I do not have this problem with the Kishi. In fact, the most awkward part of the controller is putting it back together—the Kishi has a little latch where you can clip the controller together to carry it in your bag or stow it away. To that end, because it’s a smaller controller, it takes up less room in my nightstand drawer than the Stratus+. Another benefit for gamers on the go.
The other awkward part of the SteelSeries Stratus+ is that my particular phone model is off-center when it’s in the expandable mount because my volume and power buttons are on either side of the device. It’s the same issue with the gigantic Samsung Galaxy S22 Ultra, which has a power button almost exactly at the halfway point on the chassis. If the phone is a little dense, the controller also tends to wiggle towards the heavier part of the device, making handheld playtime feel unbalanced. The Kishi doesn’t have this problem.
Once you get the phone to stay put, the Stratus+ connects via Bluetooth. It’s simple and easy—long-press the middle button to pair a device. If you need to pair to another device, long-press the pairing button and wait for the LED status lights to indicate they’re scanning for new hardware. For this test, I paired the Stratus+ with my Android phone plus my Windows PC.
As I mentioned, what drew me to the Razer Kishi is that it becomes a part of the device once it’s snapped on, essentially transforming your phone into a handheld. The SteelSeries Stratus+ is not that kind of smartphone accessory. It’s a controller first and a mobile phone control pad second. But that also means that for $60, which is around the same price as the Kishi, you can buy a double-duty controller for various compatible devices.
I tried the Stratus+ with my OnePlus 9. I played the demo of Resident Evil Village on Google Stadia and the full version of Lumines on Amazon Luna. I also played Sonic the Hedgehog 2 on Android. As a side note, finding apps in the Google Play Store that allow for controller input is not an easy feat.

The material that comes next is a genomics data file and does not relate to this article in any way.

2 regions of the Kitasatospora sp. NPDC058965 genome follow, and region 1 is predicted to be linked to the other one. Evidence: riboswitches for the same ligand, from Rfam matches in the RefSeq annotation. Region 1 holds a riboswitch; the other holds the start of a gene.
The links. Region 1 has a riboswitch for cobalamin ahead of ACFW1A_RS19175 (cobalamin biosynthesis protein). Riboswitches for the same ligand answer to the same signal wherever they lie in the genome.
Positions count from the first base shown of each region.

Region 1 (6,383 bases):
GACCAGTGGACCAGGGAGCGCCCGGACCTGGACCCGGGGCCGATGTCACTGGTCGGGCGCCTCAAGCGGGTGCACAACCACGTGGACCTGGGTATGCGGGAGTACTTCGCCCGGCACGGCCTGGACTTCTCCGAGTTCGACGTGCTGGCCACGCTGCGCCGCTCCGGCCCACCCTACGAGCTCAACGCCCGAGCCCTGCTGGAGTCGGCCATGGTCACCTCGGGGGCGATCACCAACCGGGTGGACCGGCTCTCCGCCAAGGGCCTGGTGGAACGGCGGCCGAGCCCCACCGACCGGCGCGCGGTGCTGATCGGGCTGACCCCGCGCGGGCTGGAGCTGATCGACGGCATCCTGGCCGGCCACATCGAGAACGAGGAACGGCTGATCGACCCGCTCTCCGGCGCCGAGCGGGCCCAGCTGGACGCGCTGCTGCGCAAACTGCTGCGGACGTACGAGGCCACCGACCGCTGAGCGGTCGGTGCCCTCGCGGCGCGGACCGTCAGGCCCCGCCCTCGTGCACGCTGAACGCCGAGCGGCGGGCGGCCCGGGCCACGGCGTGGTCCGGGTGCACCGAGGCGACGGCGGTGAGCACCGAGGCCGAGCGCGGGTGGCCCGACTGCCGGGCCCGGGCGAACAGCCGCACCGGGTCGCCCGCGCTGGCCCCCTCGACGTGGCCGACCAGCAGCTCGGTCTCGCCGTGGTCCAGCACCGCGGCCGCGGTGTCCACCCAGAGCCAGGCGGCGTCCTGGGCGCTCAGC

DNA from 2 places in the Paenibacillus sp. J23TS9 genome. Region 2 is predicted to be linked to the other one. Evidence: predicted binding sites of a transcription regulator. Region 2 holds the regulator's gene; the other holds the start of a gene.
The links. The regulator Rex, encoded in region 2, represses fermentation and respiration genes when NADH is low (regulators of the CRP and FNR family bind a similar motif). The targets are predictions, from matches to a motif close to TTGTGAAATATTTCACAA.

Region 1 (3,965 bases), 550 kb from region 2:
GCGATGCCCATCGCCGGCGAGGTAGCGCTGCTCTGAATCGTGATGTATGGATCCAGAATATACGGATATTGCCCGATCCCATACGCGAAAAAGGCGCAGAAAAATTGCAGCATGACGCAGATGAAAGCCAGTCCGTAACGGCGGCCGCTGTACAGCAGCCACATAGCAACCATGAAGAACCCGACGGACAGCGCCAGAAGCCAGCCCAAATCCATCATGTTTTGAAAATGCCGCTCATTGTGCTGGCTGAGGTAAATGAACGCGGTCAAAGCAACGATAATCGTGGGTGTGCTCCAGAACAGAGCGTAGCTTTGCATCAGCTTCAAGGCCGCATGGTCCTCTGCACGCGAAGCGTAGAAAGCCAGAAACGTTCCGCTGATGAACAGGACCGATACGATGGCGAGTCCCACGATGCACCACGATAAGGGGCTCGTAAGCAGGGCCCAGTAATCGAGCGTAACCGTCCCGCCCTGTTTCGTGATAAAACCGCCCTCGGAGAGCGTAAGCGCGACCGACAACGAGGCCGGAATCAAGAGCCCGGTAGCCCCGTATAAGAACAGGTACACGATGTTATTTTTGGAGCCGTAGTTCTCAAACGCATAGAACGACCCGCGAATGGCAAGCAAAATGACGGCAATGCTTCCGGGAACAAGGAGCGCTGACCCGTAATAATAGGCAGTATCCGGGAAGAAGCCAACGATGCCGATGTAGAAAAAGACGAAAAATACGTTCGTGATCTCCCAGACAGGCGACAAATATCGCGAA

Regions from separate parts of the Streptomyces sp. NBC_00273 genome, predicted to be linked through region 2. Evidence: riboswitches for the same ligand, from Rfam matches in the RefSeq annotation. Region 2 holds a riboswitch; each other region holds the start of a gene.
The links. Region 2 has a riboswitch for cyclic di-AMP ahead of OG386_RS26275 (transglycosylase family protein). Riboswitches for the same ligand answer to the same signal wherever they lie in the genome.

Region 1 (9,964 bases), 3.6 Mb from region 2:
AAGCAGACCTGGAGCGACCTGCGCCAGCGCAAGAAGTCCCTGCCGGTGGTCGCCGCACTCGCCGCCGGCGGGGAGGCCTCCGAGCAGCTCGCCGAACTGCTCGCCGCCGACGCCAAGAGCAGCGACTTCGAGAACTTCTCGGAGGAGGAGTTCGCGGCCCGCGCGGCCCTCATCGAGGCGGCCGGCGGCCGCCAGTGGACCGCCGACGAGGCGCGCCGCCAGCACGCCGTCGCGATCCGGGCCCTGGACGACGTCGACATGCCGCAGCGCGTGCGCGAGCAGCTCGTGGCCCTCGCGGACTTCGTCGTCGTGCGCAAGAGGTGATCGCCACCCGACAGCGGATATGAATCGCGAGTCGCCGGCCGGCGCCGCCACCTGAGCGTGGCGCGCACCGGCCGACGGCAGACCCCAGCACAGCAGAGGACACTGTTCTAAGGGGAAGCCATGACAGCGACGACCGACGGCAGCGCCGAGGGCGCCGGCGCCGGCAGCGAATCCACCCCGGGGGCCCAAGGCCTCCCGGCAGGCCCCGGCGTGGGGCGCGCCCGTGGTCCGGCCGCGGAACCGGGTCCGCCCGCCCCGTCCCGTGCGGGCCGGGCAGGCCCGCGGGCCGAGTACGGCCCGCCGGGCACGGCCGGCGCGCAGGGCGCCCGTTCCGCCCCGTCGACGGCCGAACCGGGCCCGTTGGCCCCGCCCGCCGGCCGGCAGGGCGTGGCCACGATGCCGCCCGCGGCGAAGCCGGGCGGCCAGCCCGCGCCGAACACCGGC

But once I got going, I found the Stratus+ is a little stiff, particularly when pushing down on the joystick controllers. It was hard to press down with my thumbs without gripping the sides of the controller with my other fingers and bracing myself for the push. This made crouching in Resident Evil Village tedious. The Kishi, on the other hand, has softer joysticks, and I didn’t feel like I had to barrel down to move my characters around.
I also played Lumines, one of my favorite puzzle games of all time, with the Stratus+ using Amazon Luna. I played it for about half an hour with the Stratus+ on my Android device, and then another half hour on my PC. The controller felt less stiff with a puzzle game, and so did I when racing against the neverending barrage of blocks that I needed to line up. However, the Stratus+ requires me to cradle it a bit on the sides, and because it’s a bit large for my hands, it’s hard to make the kind of speedy maneuvers needed to help clear a row.
Lastly, I played through Green Hill Zone on Sonic 2, which only requires the D-pad and any one of the four-lettered buttons. I didn’t mind playing the simpler, vintage games with the Stratus+, though I still preferred the Kishi.
I had more fun playing through Luna and Stadia’s libraries once I paired the Stratus+ with my PC because I could more freely articulate my hands during playtime. I also appreciated being able to physically tether the controller to my computer via USB-C rather than relying solely on Bluetooth. But I don’t play PC games for a reason, and that’s because at the end of the day, I want to be horizontal and nothing more. The Razer Kishi is much more attuned to that kind of laying-around style of gameplay, like the Nintendo Switch it mimics, whereas I had a hard time with the Stratus+ because I’m still unsure about that mount.
The main thing to consider when you’re shopping for a smartphone controller is whether it’s something that will entice you to set up your device for a play session. I like the SteelSeries Stratus+ because it’s multi-platform, but its form factor is too big for me, enough that I’m exhausted by the idea of picking it up at the end of the day. I much prefer the simplicity of the Razer Kishi, which is built in a way that centers the phone and overall mobile experience, even if it’s not something that I can use with other devices.